Dr. Jay Gordon is a vegetarian that encourages a vegan/vegetarian lifestyle. I am more of an omnivore, but I’ve learned so much from him about child nutrition and getting kids excited about eating healthy foods that I want to share some of it with you.
Teach her that fruit is the sweet.
A berry tastes incredibly sweet unless you have just eaten an Oreo cookie. Help your child appreciate the sweetness of fruit by limiting artificial sweets including cakes, cookies, and most any of your favorite guilty pleasures. They don’t have to be her guilty pleasures!
Offer two bites of each vegetable until your child acquires a taste for it, but don’t force him to eat any certain food.
Two bites are manageable for a toddler. If he wants more, he can always ask for it. Forcing a child to eat his peas will, at best, be a power struggle between parent and child. At worst, it will cause an aversion to the green vegetables that instigated the fight.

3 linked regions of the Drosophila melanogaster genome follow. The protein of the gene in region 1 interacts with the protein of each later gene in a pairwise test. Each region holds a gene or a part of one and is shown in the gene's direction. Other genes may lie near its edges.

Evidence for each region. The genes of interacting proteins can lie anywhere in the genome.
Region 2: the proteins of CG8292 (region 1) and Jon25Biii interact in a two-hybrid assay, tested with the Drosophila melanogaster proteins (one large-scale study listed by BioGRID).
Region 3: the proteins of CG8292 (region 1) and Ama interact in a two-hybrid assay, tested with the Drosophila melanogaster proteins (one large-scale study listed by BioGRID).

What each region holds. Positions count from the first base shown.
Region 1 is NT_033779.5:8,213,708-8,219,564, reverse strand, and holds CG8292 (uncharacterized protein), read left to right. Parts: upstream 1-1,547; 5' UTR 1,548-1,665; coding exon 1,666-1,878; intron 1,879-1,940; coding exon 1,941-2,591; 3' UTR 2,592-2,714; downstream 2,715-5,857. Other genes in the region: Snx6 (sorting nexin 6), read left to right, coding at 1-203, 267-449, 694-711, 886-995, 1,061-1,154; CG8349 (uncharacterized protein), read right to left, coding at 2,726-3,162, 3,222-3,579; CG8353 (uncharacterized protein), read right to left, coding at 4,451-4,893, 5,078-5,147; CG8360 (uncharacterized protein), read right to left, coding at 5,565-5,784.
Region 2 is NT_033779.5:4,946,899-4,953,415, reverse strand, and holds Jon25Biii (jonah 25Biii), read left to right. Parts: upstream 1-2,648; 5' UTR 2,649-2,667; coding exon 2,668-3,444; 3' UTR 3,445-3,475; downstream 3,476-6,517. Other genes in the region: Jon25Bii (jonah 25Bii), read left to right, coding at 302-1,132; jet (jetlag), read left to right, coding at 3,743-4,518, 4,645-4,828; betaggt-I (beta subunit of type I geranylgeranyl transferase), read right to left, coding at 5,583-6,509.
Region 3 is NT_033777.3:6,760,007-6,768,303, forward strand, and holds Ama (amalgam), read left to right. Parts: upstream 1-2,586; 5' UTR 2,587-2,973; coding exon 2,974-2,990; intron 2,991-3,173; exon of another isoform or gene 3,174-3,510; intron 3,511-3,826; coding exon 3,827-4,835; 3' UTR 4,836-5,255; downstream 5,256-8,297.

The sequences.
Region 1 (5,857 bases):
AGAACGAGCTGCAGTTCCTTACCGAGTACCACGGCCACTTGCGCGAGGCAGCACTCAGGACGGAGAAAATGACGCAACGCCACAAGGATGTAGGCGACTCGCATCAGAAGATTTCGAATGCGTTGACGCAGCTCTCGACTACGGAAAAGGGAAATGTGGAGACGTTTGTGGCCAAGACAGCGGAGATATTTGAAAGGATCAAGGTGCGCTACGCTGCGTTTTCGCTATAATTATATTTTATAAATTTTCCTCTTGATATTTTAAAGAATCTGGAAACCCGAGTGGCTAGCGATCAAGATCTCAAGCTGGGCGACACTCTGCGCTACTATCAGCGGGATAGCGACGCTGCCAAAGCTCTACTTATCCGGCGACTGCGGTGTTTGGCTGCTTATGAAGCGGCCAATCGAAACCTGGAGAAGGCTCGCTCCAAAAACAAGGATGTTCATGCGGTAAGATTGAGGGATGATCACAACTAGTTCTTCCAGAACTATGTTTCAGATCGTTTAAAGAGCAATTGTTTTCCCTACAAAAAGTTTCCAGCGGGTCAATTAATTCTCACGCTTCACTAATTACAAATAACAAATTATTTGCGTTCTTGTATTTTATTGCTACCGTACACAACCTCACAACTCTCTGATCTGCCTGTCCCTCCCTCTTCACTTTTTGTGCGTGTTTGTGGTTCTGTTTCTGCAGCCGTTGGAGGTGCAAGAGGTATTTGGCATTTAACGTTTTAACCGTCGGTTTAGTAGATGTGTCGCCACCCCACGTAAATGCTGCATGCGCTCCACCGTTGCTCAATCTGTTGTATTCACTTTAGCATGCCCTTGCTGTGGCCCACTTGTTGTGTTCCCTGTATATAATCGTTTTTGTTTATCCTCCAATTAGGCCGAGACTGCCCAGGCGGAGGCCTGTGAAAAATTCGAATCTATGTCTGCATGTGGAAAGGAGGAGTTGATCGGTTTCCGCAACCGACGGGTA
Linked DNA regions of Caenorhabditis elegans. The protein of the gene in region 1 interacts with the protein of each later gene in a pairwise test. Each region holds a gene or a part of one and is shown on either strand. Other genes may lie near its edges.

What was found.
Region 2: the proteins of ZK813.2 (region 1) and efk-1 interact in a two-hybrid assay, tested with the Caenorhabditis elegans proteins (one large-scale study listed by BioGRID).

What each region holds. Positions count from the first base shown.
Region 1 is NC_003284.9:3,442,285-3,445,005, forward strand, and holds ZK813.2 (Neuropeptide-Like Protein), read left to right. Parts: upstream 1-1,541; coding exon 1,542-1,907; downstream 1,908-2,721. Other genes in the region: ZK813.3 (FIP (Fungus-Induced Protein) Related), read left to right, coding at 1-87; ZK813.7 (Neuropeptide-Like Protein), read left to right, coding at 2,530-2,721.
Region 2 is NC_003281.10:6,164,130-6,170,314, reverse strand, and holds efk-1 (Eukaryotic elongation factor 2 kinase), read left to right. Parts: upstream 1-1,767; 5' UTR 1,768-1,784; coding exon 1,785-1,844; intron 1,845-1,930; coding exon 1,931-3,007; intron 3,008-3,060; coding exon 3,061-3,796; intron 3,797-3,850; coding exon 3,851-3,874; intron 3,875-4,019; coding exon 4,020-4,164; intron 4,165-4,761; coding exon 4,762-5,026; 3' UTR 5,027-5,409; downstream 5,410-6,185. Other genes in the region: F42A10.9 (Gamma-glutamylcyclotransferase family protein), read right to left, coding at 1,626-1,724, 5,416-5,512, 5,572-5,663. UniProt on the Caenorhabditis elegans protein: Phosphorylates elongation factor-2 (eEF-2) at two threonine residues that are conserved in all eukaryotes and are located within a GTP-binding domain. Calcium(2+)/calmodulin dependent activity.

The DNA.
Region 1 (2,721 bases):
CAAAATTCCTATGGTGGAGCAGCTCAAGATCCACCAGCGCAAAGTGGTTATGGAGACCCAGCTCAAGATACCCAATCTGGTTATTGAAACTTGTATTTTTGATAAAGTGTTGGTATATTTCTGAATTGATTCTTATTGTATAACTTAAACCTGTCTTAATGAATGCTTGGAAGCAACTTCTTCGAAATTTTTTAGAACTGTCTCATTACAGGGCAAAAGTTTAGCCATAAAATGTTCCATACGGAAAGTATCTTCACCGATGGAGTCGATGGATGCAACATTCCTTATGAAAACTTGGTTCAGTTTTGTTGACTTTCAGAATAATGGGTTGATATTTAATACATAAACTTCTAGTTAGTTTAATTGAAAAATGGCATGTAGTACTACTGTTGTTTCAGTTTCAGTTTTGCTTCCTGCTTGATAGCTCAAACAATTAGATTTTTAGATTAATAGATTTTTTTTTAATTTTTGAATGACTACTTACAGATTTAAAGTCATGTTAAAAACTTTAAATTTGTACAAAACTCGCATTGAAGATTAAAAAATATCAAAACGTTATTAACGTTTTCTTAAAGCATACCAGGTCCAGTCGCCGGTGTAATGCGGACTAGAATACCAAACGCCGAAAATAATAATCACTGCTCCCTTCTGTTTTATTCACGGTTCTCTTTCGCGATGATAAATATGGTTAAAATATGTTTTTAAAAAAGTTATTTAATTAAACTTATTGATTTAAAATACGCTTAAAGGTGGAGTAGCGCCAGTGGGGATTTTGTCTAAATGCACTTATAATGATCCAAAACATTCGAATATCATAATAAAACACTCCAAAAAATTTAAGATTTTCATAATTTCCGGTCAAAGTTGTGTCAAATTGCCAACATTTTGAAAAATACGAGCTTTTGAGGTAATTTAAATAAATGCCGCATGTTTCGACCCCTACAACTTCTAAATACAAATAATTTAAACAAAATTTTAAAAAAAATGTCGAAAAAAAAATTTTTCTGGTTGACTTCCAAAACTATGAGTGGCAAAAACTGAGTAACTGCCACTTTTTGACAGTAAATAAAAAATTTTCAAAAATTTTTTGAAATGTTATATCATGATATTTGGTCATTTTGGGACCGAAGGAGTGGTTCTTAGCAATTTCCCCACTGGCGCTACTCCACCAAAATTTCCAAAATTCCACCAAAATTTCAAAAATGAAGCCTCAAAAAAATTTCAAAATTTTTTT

Make a Bargain.
Try this: ‘You’d like more fruit? Okay! Eat one bite of your asparagus and then I’ll cut up some strawberries!’ We don’t encourage taking this method too far, but if he doesn’t want to try his asparagus before getting seconds on strawberries, he might just not be hungry. Self control when it comes to food is going to be an important lesson for our children to learn.
Present fresh and healthy vegetables in delicious and fun ways.
Whether you steam your green beans with onions or shape kiwis into palm trees, children are simply more likely to eat vegetables that are tasty, cooked well, and look appetizing.
Don a disguise.
Hide vegetables within the foods they love (i.e. a small amount of green beans blended in the tomato sauce for pasta; spinach in a strawberry mango smoothie). We only recommend this idea when offering vegetables on the plate in addition to the vegetable purees. Just think of it as added nutrients, but not the only way they should be consuming vegetables.